The S&P 500 Energy Index is a capitalization-weighted index that tracks the companies in the energy sector as a subset of the S&P 500.
The S&P 500 Materials Index is a capitalization-weighted index that tracks the companies in the material sector as a subset of the S&P 500.
The S&P 500 Financials Index is a capitalization-weighted index. The index was developed with a base level of 10 for the 1941-43 base period.
The S&P 500 Industrials Index is a Materials Index is a capitalization-weighted index that tracks the companies in the industrial sector as a subset of the S&P 500.
The S&P 500 Consumer Discretionary Index is a capitalization-weighted index that tracks the companies in the consumer discretionary sector as a subset of the S&P 500.
The S&P 500 Information Technology Index is a capitalization-weighted index that tracks the companies in the information technology sector as a subset of the S&P 500.
The S&P 500 Consumer Staples Index is a Materials Index is a capitalization-weighted index that tracks the companies in the consumer staples sector as a subset of the S&P 500.
The S&P 500 Utilities Index is a capitalization-weighted index that tracks the companies in the utilities sector as a subset of the S&P 500.
The S&P 500 Healthcare Index is a capitalization-weighted index that tracks the companies in the healthcare sector as a subset of the S&P 500.
The S&P 500 Telecom Index is a Materials Index is a capitalization-weighted index that tracks the companies in the telecom sector as a subset of the S&P 500.
The NYSE Arca Gold Miners Index is a modified market capitalization weighted index comprised of publicly traded companies involved primarily in the mining for gold and silver.
The Consumer Price Index (CPI) is one of the most widely recognized price measures for tracking the price of a market basket of goods and services purchased by individuals. The weights of components are based on consumer spending patterns.
The Purchasing Manager’s Index is an indicator of the economic health of the manufacturing sector. The PMI index is based on five major indicators: new orders, inventory levels, production, supplier deliveries and the employment environment.
The Shanghai Stock Exchange Composite Index is a capitalization-weighted index that tracks the daily price performance of all A-shares and B-shares listed on the Shanghai Stock Exchange.
MSCI Asia Ex. Japan Telecommunication Services Index is a free-float weighted equity index.
The Jakarta Stock Price Index is a modified capitalization-weighted index of all stocks listed on the regular board of the Indonesia Stock Exchange.
MSCI Asia Ex. Japan Energy Index is a free-float weighted equity index.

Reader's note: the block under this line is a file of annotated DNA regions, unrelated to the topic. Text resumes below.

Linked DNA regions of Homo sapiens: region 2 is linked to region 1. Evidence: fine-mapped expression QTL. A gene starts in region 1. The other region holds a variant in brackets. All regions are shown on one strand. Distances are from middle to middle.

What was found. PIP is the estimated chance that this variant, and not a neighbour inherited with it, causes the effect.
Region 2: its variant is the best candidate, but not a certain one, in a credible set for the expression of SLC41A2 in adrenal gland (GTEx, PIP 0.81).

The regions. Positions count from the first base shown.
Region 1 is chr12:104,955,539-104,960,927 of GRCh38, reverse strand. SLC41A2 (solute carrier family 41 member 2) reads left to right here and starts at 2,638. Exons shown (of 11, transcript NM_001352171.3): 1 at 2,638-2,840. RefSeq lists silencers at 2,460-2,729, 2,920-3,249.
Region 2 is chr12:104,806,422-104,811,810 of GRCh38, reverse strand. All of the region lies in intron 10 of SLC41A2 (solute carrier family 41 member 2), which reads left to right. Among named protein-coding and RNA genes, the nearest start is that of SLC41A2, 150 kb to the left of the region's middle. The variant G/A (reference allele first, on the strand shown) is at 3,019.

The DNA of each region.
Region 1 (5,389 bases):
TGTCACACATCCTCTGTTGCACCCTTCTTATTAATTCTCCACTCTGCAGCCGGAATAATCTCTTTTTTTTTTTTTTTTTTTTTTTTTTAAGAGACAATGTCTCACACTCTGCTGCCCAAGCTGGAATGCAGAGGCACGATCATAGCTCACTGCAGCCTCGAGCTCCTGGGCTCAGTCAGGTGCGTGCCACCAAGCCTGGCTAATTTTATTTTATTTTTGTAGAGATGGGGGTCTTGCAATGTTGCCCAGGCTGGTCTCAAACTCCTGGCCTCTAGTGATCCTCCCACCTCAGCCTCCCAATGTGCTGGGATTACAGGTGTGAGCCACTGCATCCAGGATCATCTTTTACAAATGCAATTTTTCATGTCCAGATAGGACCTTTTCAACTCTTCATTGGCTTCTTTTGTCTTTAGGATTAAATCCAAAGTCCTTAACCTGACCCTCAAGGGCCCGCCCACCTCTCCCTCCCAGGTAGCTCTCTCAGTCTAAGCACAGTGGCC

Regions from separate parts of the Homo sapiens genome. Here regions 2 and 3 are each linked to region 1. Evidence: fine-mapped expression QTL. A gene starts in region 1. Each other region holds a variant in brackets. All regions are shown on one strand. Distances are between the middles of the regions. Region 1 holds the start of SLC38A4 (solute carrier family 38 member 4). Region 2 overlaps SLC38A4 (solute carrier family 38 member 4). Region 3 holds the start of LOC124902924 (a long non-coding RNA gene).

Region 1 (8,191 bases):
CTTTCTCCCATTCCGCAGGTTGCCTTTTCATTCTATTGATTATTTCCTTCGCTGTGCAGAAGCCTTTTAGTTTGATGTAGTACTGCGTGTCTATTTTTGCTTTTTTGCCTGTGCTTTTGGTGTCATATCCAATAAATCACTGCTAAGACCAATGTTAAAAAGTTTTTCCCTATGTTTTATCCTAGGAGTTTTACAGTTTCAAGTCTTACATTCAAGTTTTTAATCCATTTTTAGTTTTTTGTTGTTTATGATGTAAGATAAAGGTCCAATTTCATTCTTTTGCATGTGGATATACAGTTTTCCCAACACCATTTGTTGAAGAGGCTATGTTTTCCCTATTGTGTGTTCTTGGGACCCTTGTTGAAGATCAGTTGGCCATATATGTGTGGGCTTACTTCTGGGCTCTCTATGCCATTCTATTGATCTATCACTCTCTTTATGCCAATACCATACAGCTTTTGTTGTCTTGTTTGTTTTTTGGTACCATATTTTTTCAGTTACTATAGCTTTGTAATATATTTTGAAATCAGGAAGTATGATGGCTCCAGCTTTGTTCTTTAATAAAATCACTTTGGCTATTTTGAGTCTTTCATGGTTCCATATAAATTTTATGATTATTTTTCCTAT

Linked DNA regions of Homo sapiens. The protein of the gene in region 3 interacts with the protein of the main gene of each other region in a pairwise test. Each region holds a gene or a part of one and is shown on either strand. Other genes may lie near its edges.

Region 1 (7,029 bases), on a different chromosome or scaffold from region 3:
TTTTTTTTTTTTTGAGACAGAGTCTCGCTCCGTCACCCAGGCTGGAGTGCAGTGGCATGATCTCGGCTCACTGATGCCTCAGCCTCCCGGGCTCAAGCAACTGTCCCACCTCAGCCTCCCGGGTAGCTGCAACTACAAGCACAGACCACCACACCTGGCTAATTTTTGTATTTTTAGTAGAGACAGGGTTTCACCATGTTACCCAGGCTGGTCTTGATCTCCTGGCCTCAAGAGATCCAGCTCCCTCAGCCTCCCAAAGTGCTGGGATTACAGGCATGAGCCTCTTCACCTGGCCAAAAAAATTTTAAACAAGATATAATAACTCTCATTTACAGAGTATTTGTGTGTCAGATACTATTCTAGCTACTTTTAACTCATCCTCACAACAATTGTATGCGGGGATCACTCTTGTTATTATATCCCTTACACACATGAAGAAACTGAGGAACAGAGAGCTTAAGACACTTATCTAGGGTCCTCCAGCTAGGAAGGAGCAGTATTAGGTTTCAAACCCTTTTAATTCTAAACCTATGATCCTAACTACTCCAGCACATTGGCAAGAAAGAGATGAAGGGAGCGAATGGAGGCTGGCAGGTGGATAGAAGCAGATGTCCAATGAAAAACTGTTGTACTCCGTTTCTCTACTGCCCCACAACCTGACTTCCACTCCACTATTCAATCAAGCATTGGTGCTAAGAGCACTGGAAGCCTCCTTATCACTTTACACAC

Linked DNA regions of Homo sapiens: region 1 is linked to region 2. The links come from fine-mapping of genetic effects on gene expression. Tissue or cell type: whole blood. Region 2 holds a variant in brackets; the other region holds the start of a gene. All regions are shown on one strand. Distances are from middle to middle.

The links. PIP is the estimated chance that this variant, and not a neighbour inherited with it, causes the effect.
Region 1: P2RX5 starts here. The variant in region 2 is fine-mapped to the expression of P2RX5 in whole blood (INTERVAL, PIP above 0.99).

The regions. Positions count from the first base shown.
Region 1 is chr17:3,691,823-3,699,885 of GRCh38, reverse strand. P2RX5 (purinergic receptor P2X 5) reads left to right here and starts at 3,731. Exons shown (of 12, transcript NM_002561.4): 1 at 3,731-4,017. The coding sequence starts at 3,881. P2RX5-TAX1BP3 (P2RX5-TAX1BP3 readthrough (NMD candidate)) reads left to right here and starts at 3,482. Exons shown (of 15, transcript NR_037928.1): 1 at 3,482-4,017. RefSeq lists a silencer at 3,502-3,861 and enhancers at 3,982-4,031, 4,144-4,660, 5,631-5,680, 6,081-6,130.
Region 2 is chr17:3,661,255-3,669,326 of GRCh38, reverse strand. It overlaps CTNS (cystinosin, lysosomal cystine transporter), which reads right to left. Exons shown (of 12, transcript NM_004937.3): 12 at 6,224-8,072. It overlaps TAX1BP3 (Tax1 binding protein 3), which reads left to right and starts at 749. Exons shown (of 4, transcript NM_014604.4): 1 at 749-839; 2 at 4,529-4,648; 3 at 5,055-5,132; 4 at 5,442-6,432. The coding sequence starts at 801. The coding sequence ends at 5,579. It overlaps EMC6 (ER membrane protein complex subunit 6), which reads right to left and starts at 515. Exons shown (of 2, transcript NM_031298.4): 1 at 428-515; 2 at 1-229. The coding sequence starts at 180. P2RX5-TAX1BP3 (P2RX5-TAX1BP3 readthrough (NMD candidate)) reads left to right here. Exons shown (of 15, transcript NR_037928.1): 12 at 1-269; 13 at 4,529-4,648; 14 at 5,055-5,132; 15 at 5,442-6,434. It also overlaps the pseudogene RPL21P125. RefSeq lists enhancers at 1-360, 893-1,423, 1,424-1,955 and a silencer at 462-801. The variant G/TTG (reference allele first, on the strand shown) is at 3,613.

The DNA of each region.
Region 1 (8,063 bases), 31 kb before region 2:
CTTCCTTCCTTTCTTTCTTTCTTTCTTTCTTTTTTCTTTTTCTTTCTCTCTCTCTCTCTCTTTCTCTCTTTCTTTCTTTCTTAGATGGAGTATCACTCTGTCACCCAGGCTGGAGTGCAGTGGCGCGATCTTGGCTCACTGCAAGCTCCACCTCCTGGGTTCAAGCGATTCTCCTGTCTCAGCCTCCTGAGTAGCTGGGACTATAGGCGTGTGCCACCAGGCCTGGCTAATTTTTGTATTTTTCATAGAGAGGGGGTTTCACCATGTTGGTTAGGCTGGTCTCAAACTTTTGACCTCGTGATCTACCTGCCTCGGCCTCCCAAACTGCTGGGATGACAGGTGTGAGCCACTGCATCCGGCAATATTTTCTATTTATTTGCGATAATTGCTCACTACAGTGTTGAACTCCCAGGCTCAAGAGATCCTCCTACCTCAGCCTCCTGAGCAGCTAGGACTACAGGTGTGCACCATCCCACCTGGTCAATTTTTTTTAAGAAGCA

The S&P Volatility Index (VIX) shows the market’s 30-day volatility, and is a widely used measure of market risk.
The University of Michigan Confidence Index is a survey of consumer confidence conducted by the University of Michigan. The report, released on the tenth of each month, gives a snapshot of whether or not consumers are willing to spend money.
The ISM manufacturing composite index is a diffusion index calculated from five of the eight sub-components of a monthly survey of purchasing managers at roughly 300 manufacturing firms from 21 industries in all 50 states.
The GDP personal consumption price index is the price index for personal consumption expenditures from the GDP report. It is an inflation gauge.
The Conference Board index of leading economic indicators is an index published monthly by the Conference Board used to predict the direction of the economy’s movements in the months to come. The index is made up of 10 economic components, whose changes tend to precede changes in the overall economy.
The Markit U.S. Services PMI captures business conditions in the services sector.
The S&P Supercomposite Oil & Gas Refining & Marketing Index is a capitalization-weighted index.
The Bloomberg Dry Ships Index is a capitalization weighted index. The index was developed with a base value of 100 as of December 31, 1998.
The S&P Global Natural Resources Index includes 90 of the largest publicly-traded companies in natural resources and commodities businesses that meet specific investability requirements, offering investors diversified, liquid and investable equity exposure across 3 primary commodity-related sectors: Agribusiness, Energy, and Metals & Mining.
S&P/TSX Capped Diversified Metals and Mining Index is an index of companies engaged in diversified production or extraction of metals and minerals.
The Bloomberg Tanker Index is a capitalization weighted index of the leading oil tanker companies traded on the New York Stock Exchange. The index was developed with a base value of 100 as of December 31, 1998.
Market Vectors Global Coal Index tracks the overall performance of companies involved in coal operations (production, mining, and cokeries), transportation of coal, from production of coal mining equipment as well as from storage and trade.